High-dose therapy for autoimmune neurologic diseases

Daniel B. Drachman, Robert A. Brodsky

Research output: Contribution to journalReview articlepeer-review

22 Scopus citations


Purpose of review: Autoimmune neurologic diseases are being increasingly recognized, and treated with conventional immunosuppressive agents. Patients with 'refractory' conditions have been treated with high-dose therapy, with or without autologous stem cell transplants. This paper reviews the rationale, methods, and recent results of high-dose therapy and the questions that it raises. Recent findings: High-dose therapy has been used in progressive multiple sclerosis and in myasthenia gravis and autoimmune neuropathies that are refractory to conventional immunotherapy. A variety of methods of immune ablation have been used; most require haematopoietic 'rescue' with stem cell transplantation. High-dose cyclophosphamide alone is immunoablative but not myeloablative, permitting the patient's endogenous stem cells to repopulate the hematopoietic/immune systems. The results have been highly encouraging in many but not all cases, with durable responses in the limited time they have been followed up. The treatments carry some risks and have been reserved for refractory cases until now. Summary: High-dose therapy, without or with stem cell transplantation, is a valuable resource for the treatment of patients with refractory autoimmune neurologic diseases. It is important to define the diseases and patient characteristics likely to lead to benefit, to optimize the methods of treatment and to establish when in the patient's course to administer it. High-dose therapy may eventually become the standard for treatment of severe progressive autoimmune neurologic disorders.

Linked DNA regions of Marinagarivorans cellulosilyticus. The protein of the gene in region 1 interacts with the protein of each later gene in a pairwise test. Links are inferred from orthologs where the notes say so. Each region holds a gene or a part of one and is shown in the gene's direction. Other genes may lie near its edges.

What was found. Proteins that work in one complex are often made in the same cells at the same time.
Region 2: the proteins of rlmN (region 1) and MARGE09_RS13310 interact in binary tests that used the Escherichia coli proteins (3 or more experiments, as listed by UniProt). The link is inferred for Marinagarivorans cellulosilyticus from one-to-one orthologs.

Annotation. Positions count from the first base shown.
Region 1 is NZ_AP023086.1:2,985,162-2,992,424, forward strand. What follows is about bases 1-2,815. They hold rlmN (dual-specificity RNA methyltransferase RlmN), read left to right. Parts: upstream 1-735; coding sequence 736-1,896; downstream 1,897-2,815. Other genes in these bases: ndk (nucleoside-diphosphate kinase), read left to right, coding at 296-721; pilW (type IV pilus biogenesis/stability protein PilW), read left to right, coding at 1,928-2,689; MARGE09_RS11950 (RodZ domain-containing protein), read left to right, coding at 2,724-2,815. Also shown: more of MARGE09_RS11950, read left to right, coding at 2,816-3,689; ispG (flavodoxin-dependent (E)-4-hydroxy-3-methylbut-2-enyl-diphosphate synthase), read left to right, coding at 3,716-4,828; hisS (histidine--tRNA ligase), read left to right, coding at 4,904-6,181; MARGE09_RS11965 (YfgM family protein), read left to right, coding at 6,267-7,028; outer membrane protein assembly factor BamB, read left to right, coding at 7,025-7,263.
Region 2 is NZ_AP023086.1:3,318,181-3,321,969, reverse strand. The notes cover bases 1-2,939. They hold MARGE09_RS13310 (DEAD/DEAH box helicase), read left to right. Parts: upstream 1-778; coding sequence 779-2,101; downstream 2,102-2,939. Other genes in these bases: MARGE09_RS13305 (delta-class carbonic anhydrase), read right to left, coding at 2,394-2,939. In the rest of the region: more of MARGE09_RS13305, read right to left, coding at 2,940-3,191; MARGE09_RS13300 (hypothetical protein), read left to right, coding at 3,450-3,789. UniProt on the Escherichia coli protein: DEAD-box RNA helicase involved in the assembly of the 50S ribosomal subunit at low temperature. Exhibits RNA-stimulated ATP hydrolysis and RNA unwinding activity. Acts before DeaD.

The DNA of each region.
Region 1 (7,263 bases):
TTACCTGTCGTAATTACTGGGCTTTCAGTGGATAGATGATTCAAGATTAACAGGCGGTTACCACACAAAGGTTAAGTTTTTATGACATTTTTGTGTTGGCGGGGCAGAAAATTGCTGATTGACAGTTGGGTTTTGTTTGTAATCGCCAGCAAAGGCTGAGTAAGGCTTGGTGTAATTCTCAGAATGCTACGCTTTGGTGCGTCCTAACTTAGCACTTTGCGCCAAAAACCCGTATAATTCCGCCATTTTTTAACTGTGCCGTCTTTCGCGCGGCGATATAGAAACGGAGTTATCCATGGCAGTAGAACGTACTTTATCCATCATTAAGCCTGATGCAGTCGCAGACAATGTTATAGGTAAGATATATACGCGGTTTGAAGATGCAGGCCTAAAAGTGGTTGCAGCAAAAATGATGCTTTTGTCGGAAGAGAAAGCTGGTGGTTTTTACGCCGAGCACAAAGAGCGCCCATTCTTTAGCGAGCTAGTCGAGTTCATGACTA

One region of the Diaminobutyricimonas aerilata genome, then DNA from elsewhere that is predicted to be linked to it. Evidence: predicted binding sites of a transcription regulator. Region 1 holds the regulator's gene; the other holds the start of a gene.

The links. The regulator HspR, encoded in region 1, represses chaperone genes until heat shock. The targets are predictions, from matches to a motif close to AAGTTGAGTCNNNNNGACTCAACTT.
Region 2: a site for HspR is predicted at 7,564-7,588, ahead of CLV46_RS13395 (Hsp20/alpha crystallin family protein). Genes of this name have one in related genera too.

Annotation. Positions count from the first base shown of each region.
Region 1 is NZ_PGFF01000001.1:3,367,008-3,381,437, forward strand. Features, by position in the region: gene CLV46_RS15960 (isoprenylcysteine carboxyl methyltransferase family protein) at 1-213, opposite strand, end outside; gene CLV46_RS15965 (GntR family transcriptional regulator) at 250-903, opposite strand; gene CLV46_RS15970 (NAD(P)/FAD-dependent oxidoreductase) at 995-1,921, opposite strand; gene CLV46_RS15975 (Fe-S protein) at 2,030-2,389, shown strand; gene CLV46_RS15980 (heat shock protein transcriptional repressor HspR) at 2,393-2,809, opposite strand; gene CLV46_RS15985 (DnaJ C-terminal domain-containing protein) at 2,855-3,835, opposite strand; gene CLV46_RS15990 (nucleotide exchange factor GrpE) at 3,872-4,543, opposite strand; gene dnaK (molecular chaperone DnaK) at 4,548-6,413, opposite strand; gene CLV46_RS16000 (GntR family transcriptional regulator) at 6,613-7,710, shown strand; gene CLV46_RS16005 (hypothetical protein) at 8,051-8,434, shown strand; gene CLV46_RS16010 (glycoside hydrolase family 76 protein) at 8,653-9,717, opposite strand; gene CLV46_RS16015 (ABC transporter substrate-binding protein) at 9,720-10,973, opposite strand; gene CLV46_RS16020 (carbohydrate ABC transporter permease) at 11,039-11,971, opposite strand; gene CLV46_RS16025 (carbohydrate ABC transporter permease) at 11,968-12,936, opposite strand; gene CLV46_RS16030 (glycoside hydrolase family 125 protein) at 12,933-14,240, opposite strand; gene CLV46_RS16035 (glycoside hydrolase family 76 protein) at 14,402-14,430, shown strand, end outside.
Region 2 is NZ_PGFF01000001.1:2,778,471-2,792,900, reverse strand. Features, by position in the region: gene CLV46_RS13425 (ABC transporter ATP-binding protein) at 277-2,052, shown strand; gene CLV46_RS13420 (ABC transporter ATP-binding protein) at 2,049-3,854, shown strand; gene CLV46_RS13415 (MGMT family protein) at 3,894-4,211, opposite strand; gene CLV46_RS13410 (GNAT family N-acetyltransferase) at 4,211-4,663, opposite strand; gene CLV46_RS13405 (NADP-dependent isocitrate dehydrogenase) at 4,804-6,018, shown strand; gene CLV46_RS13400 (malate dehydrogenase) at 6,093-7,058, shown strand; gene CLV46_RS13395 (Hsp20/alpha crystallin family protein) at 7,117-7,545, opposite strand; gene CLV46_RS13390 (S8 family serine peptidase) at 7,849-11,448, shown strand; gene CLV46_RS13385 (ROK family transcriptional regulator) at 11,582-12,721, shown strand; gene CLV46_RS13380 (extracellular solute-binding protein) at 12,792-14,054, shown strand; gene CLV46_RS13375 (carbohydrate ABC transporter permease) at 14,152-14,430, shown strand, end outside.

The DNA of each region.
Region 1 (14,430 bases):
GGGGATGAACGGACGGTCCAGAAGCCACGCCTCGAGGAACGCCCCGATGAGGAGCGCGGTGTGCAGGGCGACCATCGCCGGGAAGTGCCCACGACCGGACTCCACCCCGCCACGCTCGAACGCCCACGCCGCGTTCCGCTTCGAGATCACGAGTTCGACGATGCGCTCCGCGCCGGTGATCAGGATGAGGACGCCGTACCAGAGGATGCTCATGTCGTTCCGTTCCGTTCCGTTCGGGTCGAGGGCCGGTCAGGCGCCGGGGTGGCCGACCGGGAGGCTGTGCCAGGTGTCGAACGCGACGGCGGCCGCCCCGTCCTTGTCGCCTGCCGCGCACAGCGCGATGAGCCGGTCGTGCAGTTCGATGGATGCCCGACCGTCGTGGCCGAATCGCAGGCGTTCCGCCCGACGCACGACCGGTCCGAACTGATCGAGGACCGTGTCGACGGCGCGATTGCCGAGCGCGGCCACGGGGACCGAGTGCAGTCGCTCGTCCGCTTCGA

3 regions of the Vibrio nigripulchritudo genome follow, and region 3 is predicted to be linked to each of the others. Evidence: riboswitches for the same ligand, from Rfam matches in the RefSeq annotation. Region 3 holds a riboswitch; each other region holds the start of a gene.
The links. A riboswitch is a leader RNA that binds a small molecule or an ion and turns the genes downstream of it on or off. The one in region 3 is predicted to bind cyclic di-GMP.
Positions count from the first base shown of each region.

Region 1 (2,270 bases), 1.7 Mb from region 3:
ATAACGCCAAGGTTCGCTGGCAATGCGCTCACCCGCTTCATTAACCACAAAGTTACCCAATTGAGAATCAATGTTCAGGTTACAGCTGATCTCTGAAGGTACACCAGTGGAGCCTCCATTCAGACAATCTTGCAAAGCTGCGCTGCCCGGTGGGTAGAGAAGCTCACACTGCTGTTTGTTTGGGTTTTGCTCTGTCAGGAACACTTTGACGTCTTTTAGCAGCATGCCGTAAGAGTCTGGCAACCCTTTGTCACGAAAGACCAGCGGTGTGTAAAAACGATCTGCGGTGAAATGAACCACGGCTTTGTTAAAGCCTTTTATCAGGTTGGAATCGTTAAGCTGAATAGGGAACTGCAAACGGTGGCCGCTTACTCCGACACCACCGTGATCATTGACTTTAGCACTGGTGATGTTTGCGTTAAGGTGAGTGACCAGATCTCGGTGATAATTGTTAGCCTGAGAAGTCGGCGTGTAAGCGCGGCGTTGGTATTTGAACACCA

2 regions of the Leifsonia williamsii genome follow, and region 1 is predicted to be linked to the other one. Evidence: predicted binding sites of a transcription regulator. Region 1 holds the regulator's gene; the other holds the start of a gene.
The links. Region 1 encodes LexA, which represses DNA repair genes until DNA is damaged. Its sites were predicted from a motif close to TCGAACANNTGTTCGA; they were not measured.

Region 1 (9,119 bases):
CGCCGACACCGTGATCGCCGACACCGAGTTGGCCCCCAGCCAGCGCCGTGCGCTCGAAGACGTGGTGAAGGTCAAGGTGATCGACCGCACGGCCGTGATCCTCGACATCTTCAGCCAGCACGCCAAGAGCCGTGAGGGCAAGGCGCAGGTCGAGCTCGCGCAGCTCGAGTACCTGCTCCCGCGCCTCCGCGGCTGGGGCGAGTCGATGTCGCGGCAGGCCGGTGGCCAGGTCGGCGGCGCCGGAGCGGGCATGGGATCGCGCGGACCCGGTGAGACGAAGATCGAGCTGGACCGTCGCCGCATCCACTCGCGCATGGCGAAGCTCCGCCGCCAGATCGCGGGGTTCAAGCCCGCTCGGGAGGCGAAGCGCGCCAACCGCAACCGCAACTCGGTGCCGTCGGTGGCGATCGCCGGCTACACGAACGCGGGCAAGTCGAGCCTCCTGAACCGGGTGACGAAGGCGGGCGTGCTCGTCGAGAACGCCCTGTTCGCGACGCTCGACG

Original languageEnglish (US)
Pages (from-to)83-88
Number of pages6
JournalCurrent opinion in oncology
Issue number2
StatePublished - Mar 1 2005


  • Autoimmune neurologic disease
  • High-dose therapy

ASJC Scopus subject areas

  • Oncology
  • Cancer Research


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